In order to meet the same 2030 ZEV market share target as Canada, Biden is offering a bigger carrot to sweeten the deal for American drivers. A $7,500 tax credit ($9,600 in Canadian dollars) is available on new ZEVs, and there are plans to raise the credit to US$12,500 on certain models. A key difference though is that the U.S. doesn’t have a national carbon price, a policy that (among other things) incrementally raises the price of gas. So, the total-cost-of-ownership calculation for U.S. drivers might rely on those higher incentives to tip the math in favour of ZEVs.
David Adams went on to say, “[the ZEV mandate] is addressing a problem that’s already been resolved.” Between GAC’s 15 auto makers, they will offer 130 different ZEV models in Canada by 2025, he said.
Mark Jaccard, a climate economist and professor at Simon Fraser University, is a strong proponent of ZEV mandates. A well-designed ZEV mandate alone – without the government’s $1.5 billion in consumer rebates – is enough to reach the 2030 sales targets, he said.
“A ZEV mandate is an obligation on the industry, so you don’t need any government money whatsoever,” Jaccard explained. If the penalties on car companies not meeting the targets are severe enough, the companies themselves will find ways to get more people buying ZEVs. For example, auto makers could raise prices on vehicles that can bear it and use that money to sell mainstream plug-in hybrids or electric vehicles at lower prices, he explained. The basic idea goes by various names: cross-subsidization or feebates. But, of course, many car companies would likely argue vehemently against such a policy. While the government is hashing out the details of its new zero emissions vehicle initiatives, it’s worth remembering that everything we’ve done over previous decades has failed to do its one job. Total climate-change causing pollution from light-duty trucks and cars has increased since 2005, according to Canada’s latest greenhouse gas inventory. Pollution from the transportation sector, which accounts for nearly one quarter of the country’s total emissions, is only increasing.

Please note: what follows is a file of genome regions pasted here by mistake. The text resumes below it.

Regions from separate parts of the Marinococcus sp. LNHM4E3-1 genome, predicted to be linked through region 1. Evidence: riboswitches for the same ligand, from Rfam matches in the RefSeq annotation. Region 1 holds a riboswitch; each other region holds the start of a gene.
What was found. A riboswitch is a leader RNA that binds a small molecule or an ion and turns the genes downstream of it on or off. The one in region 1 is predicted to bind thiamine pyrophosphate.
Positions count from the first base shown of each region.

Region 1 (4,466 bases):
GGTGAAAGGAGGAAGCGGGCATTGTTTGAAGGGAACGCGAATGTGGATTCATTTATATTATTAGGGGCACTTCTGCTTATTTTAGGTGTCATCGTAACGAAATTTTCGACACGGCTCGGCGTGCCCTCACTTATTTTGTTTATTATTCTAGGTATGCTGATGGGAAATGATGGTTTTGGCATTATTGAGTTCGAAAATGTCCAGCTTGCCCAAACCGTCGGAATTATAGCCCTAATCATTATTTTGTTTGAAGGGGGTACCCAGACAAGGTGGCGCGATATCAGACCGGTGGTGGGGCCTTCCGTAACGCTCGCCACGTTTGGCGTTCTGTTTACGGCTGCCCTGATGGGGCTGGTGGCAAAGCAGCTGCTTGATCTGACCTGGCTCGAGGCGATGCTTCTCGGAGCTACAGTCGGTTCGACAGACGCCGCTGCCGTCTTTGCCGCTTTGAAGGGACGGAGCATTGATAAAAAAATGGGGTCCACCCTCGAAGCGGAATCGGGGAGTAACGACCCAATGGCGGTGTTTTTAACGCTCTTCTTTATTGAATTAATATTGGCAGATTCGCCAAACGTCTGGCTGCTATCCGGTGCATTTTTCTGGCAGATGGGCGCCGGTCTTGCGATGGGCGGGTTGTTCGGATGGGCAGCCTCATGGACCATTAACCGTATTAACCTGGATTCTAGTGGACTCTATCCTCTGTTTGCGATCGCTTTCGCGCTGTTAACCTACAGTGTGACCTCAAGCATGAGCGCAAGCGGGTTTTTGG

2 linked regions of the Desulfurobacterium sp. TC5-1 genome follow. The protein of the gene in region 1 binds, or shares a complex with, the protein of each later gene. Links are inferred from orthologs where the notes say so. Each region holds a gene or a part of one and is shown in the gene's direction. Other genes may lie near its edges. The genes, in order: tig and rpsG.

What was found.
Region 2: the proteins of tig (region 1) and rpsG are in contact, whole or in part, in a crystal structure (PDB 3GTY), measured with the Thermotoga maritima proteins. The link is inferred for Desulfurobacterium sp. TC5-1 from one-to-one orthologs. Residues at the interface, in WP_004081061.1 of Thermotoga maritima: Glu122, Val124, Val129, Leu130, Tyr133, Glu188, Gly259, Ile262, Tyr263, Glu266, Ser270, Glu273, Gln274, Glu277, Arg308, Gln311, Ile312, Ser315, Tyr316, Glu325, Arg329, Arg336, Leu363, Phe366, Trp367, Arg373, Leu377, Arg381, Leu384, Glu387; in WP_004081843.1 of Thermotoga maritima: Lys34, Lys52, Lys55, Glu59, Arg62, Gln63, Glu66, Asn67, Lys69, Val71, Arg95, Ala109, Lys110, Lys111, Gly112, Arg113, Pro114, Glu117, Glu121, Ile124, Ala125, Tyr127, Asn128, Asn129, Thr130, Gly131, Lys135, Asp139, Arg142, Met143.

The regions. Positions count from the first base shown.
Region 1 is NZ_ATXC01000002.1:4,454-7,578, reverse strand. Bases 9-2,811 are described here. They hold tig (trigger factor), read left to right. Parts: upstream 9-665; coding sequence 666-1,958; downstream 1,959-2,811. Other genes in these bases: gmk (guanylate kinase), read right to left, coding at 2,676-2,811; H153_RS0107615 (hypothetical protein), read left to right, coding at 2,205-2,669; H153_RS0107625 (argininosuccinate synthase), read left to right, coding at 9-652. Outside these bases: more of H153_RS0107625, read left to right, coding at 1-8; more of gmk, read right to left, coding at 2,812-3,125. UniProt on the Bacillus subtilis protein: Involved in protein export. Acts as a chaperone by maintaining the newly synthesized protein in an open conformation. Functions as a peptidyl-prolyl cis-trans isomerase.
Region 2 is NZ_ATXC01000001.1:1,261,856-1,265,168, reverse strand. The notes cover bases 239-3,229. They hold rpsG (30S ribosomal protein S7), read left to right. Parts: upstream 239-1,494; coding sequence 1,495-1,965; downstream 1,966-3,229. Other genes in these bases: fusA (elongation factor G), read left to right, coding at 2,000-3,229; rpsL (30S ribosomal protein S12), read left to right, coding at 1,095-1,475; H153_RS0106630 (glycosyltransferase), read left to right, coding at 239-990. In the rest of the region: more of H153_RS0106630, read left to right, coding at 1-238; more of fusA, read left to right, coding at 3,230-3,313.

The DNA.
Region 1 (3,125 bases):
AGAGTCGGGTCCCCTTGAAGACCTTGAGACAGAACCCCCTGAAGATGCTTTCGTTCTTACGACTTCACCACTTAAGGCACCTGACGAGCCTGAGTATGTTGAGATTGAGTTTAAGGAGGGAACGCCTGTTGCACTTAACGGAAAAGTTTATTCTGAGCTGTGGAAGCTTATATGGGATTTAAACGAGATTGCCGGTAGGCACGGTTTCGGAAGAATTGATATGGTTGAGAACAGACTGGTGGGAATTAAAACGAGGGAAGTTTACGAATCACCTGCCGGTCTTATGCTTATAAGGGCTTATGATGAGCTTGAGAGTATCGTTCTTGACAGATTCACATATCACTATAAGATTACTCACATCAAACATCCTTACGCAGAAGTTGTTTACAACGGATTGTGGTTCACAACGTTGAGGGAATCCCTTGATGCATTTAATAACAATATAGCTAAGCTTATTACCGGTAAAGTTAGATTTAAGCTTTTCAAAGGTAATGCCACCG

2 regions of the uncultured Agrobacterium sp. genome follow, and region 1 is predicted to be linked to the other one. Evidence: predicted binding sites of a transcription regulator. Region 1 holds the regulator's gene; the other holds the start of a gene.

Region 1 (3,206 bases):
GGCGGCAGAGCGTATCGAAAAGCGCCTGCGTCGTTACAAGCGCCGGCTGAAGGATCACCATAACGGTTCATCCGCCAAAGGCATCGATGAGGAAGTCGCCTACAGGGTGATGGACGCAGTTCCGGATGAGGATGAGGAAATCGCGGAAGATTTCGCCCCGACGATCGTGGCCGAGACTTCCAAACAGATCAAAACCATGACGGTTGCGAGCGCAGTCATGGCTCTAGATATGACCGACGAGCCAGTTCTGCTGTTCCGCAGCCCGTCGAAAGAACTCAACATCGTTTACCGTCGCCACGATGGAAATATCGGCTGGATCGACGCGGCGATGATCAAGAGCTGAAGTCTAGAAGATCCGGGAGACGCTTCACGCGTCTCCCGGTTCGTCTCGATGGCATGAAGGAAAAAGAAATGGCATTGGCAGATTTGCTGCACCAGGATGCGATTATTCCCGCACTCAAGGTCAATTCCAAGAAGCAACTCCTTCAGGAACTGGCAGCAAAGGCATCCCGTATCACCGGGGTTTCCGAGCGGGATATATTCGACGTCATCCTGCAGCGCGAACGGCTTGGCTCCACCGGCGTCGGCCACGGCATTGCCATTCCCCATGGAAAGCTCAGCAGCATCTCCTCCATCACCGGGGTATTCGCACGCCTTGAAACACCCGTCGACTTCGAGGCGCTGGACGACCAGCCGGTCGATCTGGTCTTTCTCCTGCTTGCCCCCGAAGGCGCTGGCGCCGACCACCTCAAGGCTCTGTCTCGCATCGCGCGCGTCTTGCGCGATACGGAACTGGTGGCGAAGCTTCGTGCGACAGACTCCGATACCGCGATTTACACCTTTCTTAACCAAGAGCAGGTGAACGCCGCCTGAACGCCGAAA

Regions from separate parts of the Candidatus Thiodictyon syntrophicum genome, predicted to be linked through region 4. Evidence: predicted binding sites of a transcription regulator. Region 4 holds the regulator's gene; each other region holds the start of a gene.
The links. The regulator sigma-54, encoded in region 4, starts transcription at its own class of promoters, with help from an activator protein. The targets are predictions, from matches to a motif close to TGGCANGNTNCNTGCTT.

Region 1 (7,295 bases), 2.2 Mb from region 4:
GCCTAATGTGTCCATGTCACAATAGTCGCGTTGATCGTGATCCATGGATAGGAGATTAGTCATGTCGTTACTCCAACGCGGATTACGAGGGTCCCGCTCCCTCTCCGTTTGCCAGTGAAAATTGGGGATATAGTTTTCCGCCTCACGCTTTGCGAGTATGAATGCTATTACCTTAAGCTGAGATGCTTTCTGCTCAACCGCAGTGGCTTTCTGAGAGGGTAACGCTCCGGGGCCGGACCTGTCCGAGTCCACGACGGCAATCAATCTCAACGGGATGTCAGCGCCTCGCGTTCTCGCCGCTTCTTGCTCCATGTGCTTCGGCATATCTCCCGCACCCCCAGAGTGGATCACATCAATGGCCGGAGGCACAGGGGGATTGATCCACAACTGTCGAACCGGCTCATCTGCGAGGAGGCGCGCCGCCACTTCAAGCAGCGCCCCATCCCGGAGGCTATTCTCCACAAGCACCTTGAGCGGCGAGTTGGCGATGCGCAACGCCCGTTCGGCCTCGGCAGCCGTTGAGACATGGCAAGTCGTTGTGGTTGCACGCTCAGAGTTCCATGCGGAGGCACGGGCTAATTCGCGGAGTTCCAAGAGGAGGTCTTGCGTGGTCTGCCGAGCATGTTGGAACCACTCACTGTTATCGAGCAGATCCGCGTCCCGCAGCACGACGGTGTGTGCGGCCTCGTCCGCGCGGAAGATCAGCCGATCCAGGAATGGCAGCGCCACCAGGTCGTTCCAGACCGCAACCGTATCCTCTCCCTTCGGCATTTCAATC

There’s an urgency to this as any eighth-grader will tell you. The path to net zero by 2050 is narrow and staying on it means a massive deployment of clean-energy technologies, including ZEVs, by 2030 according to the International Energy Agency. Drivers should buckle up, because what car you buy is going to be a hot topic of political debate in this decade.